CBRS is an opportunity for carriers and enterprise
The 3.5 GHz Citizens Broadband Radio Service (CBRS) band is a very hot topic in the telecom industry at the moment. For carriers, it’s more spectrum; for enterprises like commercial real estate owners, it’s a chance to deploy a private or neutral host LTE network; and for the vendor ecosystem, it’s a way to sell a new set of base stations, antennas, chips and everything else that goes into deploying a network.
The team at Connected follows developments around CBRS closely. For a deep dive into what CBRS means for commercial real estate professionals, download our report “Understanding 3.5 GHz CBRS: Implications for commercial building and property managers.”
Here we’re going to look at how carriers view CBRS, which, to a large extent, hinges on a change to rules in front of the U.S. Federal Communications Commission. At a very high-level, there are 150 megahertz of excellent mobile spectrum available that’s currently occupied by some incumbent users including the Department of Defense. To allow other users to access the frequency without interfering with the incumbents, a spectrum access software system would be needed to dynamically prioritize use. That three-tiered system would keep incumbents at the top, add in priority users and at the bottom, everyone else. Those priority users would need FCC approval before tapping into 3.5 GHz, and the regulatory body is currently considering how to assign licenses—either tied to smaller U.S. Census tracts or to much larger Partial Economic Areas, and whether to license the spectrum for three years or a decade.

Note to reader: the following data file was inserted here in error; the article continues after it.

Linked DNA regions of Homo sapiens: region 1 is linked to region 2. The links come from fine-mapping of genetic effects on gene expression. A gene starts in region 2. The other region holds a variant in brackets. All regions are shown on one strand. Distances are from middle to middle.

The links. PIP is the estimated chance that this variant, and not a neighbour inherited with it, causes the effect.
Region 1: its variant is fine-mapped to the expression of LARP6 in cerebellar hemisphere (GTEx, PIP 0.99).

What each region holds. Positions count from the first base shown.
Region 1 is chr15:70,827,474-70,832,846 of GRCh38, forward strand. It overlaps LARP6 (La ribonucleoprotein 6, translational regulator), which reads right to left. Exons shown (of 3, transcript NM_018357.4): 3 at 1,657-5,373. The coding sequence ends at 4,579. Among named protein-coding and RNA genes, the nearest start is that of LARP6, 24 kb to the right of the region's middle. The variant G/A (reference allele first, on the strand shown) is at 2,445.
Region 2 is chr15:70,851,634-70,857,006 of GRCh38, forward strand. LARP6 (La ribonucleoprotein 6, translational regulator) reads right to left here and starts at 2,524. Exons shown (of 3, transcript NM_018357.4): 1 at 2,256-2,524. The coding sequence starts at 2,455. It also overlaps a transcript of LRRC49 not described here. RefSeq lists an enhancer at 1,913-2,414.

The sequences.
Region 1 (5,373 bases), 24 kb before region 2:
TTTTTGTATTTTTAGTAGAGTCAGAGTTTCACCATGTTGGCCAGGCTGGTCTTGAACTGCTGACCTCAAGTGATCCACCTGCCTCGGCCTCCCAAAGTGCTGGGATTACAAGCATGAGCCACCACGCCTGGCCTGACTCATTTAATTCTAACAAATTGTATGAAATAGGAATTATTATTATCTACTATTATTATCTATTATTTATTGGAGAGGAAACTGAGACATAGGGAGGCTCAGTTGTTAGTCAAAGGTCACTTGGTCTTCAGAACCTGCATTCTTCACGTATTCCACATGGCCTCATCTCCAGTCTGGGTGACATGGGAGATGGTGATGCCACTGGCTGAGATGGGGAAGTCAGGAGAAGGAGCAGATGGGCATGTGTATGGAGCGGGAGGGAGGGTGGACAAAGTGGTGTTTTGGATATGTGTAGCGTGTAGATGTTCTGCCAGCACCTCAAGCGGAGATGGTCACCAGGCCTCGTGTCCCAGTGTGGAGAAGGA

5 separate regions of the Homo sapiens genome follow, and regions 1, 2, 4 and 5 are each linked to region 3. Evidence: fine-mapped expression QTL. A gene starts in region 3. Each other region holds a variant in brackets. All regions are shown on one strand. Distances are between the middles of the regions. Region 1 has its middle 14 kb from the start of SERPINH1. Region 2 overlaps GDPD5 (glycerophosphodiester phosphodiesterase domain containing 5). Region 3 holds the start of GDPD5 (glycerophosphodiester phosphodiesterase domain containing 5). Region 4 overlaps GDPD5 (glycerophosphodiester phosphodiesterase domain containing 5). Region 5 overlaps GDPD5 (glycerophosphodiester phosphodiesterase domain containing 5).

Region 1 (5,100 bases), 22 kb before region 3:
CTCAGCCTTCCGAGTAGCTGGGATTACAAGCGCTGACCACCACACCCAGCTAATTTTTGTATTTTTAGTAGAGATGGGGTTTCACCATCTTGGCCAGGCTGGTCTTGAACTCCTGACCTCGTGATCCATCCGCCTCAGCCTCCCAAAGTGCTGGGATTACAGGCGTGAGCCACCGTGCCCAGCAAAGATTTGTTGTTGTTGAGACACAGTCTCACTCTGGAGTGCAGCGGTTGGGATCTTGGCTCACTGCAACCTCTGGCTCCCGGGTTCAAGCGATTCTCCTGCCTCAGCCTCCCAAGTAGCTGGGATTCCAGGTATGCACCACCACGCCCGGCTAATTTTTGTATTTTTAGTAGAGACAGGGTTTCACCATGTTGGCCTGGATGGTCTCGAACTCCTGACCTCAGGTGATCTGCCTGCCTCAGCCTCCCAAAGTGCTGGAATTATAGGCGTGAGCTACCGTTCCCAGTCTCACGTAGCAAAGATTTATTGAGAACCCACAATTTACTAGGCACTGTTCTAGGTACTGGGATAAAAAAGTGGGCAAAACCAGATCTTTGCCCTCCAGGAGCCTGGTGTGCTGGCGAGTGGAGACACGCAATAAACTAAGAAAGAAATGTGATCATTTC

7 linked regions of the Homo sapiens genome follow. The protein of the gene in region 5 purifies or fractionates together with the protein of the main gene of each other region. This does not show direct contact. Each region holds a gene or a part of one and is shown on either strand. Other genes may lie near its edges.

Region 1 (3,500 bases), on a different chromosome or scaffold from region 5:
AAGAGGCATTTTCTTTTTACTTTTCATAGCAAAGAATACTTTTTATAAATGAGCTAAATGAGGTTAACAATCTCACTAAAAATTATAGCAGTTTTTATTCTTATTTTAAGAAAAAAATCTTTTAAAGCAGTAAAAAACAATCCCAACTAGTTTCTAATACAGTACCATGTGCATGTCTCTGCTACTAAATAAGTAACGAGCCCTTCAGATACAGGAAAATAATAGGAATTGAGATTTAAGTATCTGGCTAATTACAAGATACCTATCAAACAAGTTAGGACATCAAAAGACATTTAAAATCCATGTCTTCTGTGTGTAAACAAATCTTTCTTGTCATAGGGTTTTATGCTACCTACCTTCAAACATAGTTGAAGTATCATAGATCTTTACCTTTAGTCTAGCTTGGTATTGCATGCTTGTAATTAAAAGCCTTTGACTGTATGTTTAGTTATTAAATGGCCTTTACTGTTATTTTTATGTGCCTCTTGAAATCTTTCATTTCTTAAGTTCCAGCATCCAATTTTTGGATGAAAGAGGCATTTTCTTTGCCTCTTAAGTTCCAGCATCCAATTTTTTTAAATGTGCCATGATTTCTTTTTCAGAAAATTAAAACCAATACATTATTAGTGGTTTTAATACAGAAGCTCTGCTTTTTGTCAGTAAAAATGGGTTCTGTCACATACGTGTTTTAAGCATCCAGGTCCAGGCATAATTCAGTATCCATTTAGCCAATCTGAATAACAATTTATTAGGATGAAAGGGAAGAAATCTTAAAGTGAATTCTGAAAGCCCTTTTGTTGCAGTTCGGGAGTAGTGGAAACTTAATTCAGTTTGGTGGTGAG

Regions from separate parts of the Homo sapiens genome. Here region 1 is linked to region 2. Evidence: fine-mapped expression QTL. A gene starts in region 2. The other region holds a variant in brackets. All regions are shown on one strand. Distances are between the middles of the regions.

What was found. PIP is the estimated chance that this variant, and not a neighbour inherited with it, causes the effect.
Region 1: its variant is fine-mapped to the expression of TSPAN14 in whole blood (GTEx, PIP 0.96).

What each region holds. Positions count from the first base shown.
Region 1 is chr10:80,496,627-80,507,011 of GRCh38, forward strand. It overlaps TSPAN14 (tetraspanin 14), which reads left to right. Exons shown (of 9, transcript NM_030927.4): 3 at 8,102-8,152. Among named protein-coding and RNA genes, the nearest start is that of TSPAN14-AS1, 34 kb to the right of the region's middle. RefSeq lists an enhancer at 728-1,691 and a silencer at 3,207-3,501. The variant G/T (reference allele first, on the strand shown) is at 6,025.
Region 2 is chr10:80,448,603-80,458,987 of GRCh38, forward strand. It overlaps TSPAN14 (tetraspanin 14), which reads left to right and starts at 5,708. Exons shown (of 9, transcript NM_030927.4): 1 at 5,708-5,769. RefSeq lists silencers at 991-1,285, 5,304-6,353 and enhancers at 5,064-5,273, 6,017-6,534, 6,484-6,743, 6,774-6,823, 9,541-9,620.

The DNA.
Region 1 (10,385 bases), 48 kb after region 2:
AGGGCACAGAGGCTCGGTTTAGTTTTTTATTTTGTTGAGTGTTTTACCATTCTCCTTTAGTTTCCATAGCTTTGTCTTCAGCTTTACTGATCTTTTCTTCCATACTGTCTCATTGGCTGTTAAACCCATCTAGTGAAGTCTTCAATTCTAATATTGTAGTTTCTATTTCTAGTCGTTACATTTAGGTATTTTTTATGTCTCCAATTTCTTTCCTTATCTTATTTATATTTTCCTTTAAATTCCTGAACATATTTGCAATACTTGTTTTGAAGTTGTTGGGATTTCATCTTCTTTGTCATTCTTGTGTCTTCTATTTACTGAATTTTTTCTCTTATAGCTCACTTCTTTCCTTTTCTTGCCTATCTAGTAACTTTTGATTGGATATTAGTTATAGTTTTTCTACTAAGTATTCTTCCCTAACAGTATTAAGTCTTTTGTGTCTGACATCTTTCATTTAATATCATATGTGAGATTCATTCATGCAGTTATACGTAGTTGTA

Although that’s still in process, major Tier 1 carriers like Verizon are already working to understand the potential of CBRS. Down in Boca Raton, Fla., the carrier has asked the FCC to give it special temporary authority to conduct testing of CBRS transmissions. In a test of Licensed Assisted Access (LAA), which stitches together licensed and unlicensed frequencies into a larger data pipe, Verizon hit nearly 1 Gbps using in Boca Raton. Now the company wants to work “with base station and mobile device equipment vendors to conduct product testing of 3.5 GHz in both indoor and outdoor locations.”
Although it doesn’t name any of its vendors or partners, there are a few details in the STA application. Verizon wants to run the tests from April 2 until Sept. 28, and is testing what’s called Citizens Broadband Radio Service devices (CBRDs), which come in Category A and Category B varieties. The Category A devices have a max power level of 24 dBm and have to be less than 6 meters above the ground. These will likely be indoor radio units meant to bolster in-building connectivity. The more powerful Category B devise are essentially outdoor small cells.
In the previous CBRS testing, Verizon has worked with Ericsson on the network infrastructure piece, with Qualcomm on trial devices and with Federated Wireless, which has developed a spectrum access system.